In September 2019 I travelled back to Nigeria to continue the training of the eyecare team. As an eye team we seek to enable each patient to have the best eyesight possible. Yet, God’s word tells us we are not to walk by sight. Rather we are to focus on what is unseen.The eternal rather than the transient, the spiritual rather than physical. So how do these two things work together? Sight is a gift from God ,but as a Christian, my life should not be directed by what I see, but rather by faith in the Lord Jesus Christ. This isn’t an easy thing to do. Life can be extremely difficult at times and as we look on with our eyes, we can’t help but wonder, why? Yet we hold onto the fact that God’s word tells us that He works all things for the good of those who love Him. We are not guided by what we see, but rather by our faith in the one who is unseen. Whilst in captivity in 2017 the situation at many points felt dire and hopeless. If I focused on what I could see around me I felt lost and helpless. But when I fixed my eyes heavenwards, a peace that surpasses all understanding came. Still not knowing what the outcome of the situation would be, but choosing to walk by faith, as God was in control.So we walk by faith not by sight. This is our ultimate focus as the New Foundations eye team. Yes we seek to show God’s love through optics, but our primary aim is to walk by faith, to love God, and make Him known. ............................ ..................................Alanna
Maintaining the equipment Ian Squire put in place is rigorous and Alanna continues to build on Ians teaching , with Glaucoma screening, and outreaches to schools and communities for eye heath, disease prevention and full refraction and prescription glasses. We are grateful to INSPECS uk for continued support.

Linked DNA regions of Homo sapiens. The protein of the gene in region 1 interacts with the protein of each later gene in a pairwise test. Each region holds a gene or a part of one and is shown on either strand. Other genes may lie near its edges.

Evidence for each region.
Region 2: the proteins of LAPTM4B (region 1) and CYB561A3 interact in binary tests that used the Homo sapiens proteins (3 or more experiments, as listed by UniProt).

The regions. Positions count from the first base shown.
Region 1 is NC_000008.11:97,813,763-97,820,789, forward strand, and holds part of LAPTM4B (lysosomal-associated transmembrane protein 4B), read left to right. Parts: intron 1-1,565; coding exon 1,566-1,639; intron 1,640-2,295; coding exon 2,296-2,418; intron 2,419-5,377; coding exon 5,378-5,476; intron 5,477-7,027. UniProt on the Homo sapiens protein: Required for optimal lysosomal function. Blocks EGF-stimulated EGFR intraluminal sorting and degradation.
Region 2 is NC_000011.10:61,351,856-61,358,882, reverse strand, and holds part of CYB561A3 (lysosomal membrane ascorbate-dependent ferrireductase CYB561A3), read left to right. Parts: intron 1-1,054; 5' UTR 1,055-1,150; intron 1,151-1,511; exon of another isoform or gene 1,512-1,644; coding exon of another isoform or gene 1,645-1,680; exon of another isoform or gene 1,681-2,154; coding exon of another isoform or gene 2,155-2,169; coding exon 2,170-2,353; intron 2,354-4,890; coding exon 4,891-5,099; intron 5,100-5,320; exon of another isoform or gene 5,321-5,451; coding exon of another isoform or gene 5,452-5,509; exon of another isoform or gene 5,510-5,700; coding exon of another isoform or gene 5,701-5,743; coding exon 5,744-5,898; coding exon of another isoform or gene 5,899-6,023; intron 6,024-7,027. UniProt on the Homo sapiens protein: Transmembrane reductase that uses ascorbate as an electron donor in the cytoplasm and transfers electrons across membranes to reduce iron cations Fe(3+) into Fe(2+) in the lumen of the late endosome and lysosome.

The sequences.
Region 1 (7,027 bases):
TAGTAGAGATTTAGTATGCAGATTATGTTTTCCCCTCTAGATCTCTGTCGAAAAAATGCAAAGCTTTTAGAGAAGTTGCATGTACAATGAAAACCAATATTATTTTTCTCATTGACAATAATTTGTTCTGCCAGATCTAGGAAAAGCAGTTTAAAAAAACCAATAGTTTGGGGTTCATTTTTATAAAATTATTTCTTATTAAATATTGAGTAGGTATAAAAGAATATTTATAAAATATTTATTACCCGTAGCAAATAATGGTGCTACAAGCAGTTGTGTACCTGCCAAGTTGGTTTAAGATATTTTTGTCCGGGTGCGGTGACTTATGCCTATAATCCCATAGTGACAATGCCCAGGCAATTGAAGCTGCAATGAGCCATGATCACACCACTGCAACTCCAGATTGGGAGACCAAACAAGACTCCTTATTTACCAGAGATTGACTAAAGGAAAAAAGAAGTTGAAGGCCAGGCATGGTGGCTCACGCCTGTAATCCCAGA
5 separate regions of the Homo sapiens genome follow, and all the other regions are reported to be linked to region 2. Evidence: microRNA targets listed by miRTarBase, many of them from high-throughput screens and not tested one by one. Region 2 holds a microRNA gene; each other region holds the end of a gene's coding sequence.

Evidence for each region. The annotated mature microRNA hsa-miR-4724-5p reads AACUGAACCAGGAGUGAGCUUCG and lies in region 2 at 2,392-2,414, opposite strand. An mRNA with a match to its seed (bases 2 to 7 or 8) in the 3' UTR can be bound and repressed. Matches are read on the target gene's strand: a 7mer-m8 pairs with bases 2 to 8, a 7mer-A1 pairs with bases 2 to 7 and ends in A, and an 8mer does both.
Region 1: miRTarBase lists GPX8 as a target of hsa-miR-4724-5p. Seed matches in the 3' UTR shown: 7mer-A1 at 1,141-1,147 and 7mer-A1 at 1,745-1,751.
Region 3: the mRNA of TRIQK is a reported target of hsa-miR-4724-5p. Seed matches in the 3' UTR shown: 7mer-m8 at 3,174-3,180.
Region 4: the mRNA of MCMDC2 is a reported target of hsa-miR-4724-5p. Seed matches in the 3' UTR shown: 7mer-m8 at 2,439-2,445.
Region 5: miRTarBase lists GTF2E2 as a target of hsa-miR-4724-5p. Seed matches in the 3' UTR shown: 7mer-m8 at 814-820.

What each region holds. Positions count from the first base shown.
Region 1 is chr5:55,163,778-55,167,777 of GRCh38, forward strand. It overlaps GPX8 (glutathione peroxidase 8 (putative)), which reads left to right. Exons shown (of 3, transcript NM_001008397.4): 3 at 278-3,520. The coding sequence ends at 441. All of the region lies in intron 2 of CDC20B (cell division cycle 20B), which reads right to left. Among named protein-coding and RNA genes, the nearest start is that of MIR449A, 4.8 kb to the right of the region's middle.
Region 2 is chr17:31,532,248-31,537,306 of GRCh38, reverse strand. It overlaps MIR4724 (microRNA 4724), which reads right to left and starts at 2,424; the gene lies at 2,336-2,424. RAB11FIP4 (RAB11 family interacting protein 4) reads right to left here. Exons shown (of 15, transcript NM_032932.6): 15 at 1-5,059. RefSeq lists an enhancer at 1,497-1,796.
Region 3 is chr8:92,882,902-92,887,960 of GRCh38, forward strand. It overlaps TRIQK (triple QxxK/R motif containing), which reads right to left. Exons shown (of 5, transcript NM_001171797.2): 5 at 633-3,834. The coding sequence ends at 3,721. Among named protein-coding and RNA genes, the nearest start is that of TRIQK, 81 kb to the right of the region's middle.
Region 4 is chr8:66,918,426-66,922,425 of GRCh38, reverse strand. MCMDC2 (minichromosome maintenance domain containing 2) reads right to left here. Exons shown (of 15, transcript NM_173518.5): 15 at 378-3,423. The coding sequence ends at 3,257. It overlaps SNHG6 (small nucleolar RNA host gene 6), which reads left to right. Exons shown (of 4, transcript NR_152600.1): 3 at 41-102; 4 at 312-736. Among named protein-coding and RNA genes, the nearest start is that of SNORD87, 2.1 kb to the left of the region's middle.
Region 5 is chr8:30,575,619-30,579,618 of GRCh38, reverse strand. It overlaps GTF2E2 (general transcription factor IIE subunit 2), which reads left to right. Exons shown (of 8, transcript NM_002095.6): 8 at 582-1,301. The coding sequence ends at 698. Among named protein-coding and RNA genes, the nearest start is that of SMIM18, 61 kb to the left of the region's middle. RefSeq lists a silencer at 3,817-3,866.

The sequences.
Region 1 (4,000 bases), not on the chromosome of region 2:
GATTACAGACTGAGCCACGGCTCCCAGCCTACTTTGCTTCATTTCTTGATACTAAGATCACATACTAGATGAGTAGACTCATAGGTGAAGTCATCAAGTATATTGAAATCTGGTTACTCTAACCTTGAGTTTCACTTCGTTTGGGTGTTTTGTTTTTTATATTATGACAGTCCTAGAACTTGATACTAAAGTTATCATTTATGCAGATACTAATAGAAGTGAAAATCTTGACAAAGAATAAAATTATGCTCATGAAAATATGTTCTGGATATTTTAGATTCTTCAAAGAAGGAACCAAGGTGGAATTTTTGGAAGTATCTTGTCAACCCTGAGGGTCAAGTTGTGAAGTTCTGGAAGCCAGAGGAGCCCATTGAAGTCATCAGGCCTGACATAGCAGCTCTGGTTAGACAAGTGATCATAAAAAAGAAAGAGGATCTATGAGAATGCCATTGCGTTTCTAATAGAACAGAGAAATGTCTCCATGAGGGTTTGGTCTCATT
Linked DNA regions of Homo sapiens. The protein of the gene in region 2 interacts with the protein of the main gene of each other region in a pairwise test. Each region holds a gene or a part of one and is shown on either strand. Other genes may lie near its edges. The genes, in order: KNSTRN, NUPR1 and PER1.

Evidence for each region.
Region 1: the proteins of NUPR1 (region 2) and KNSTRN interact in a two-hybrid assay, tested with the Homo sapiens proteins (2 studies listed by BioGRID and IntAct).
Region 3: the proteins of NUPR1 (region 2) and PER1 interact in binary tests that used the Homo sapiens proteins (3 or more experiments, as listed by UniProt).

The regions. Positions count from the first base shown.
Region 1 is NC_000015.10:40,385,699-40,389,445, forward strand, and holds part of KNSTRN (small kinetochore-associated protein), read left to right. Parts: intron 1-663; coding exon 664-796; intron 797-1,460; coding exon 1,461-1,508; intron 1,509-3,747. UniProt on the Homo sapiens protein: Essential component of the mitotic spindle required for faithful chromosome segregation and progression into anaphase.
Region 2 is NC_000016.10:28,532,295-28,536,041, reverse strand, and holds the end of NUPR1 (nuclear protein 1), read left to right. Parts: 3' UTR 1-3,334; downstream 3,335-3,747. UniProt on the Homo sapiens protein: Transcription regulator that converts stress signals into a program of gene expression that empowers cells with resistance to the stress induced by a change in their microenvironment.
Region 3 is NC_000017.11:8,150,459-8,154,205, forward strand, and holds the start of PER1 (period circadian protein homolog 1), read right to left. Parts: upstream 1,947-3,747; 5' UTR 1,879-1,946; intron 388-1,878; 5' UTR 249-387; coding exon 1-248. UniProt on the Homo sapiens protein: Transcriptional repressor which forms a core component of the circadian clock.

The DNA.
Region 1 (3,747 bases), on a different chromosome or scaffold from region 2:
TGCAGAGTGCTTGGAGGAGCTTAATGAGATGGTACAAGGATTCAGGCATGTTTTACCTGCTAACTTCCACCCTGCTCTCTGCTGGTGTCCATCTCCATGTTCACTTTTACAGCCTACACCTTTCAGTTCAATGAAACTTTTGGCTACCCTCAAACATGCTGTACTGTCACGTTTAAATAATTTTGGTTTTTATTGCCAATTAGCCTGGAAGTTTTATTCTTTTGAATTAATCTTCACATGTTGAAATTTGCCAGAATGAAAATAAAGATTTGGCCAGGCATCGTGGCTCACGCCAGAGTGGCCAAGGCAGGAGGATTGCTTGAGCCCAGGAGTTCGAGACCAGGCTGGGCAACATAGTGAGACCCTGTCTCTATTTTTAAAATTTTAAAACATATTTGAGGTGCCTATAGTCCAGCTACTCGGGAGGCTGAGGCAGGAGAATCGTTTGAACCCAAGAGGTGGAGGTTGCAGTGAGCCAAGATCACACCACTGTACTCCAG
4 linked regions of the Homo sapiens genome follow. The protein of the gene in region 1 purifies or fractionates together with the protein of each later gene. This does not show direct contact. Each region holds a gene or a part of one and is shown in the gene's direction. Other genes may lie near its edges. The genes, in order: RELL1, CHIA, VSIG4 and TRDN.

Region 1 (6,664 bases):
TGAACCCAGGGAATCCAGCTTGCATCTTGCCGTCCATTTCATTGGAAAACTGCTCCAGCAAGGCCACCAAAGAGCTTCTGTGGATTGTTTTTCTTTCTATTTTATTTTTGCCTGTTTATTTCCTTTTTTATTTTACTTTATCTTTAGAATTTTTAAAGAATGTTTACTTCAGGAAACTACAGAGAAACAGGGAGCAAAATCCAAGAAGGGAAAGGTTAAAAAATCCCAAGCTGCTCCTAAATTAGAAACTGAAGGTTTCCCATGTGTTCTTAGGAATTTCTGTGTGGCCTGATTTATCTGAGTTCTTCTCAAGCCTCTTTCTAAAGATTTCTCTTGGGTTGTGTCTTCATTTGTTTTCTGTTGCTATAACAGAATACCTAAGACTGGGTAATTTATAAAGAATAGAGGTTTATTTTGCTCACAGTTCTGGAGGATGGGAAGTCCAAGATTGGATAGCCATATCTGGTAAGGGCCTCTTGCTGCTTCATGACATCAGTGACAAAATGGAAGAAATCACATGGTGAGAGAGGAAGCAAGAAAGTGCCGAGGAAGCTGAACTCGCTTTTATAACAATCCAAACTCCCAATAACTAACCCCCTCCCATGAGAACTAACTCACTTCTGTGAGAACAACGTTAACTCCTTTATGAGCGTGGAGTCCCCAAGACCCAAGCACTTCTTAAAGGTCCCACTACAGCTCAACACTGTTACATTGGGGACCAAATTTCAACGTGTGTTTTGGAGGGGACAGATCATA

Oil theft or 'bunkering' from sabortaged pipelines is endemic in the delta. Oil is 'fried' in large drums above uncontrolled fires, to extract a crude distillate of diesel for local sale. Death and appalling burns are frequent and three men, operating a 'refinery' near the clinic came one night in extremis after a large explosion. There are no regional burns units and this was far beyond the staff's training, and resources of the clinic.
Once more, accepting of a lack of skill, and means, prayer and simple obedience saw a dramatic healing, when dehydration, organ failure and overwhelming sepsis should have been the outcome. Two of the men acknowledged the miracle of life and restoration, responding to the gospel delivered in word and compassionate care and seeing healing without contractures and scars and sight restored from flash burns within days
What a beautiful outworking of the Gospel, sight and healing restored and the Gospel penetrating these mens hearts, such that they are set free, in every sense from death to life. They now come to every discipleship meeting as shown here, testifying to God's goodness in their lives.
Snail farming is now a major program , protein rich, reliable and will, in time be profitable to help sustain the Mission......2000+ snails and counting...